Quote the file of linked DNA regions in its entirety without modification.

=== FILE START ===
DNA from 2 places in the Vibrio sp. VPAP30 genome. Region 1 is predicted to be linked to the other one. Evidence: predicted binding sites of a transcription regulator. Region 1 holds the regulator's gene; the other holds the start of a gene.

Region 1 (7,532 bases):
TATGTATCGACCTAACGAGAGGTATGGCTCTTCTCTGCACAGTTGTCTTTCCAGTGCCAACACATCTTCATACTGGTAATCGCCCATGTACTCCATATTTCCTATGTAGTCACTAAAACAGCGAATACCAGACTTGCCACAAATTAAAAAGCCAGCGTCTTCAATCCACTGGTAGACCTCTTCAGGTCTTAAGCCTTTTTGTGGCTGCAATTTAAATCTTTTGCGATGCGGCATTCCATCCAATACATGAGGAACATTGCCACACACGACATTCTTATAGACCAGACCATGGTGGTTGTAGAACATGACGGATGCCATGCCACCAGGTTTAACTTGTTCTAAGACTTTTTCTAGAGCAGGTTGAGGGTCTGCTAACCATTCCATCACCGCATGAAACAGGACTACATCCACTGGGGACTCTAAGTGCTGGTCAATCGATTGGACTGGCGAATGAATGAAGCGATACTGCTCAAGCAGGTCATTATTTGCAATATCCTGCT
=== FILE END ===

DNA from 2 places in the Vibrio sp. VPAP30 genome. Region 1 is predicted to be linked to the other one. Evidence: predicted binding sites of a transcription regulator. Region 1 holds the regulator's gene; the other holds the start of a gene.

Region 1 (7,532 bases):
TATGTATCGACCTAACGAGAGGTATGGCTCTTCTCTGCACAGTTGTCTTTCCAGTGCCAACACATCTTCATACTGGTAATCGCCCATGTACTCCATATTTCCTATGTAGTCACTAAAACAGCGAATACCAGACTTGCCACAAATTAAAAAGCCAGCGTCTTCAATCCACTGGTAGACCTCTTCAGGTCTTAAGCCTTTTTGTGGCTGCAATTTAAATCTTTTGCGATGCGGCATTCCATCCAATACATGAGGAACATTGCCACACACGACATTCTTATAGACCAGACCATGGTGGTTGTAGAACATGACGGATGCCATGCCACCAGGTTTAACTTGTTCTAAGACTTTTTCTAGAGCAGGTTGAGGGTCTGCTAACCATTCCATCACCGCATGAAACAGGACTACATCCACTGGGGACTCTAAGTGCTGGTCAATCGATTGGACTGGCGAATGAATGAAGCGATACTGCTCAAGCAGGTCATTATTTGCAATATCCTGCT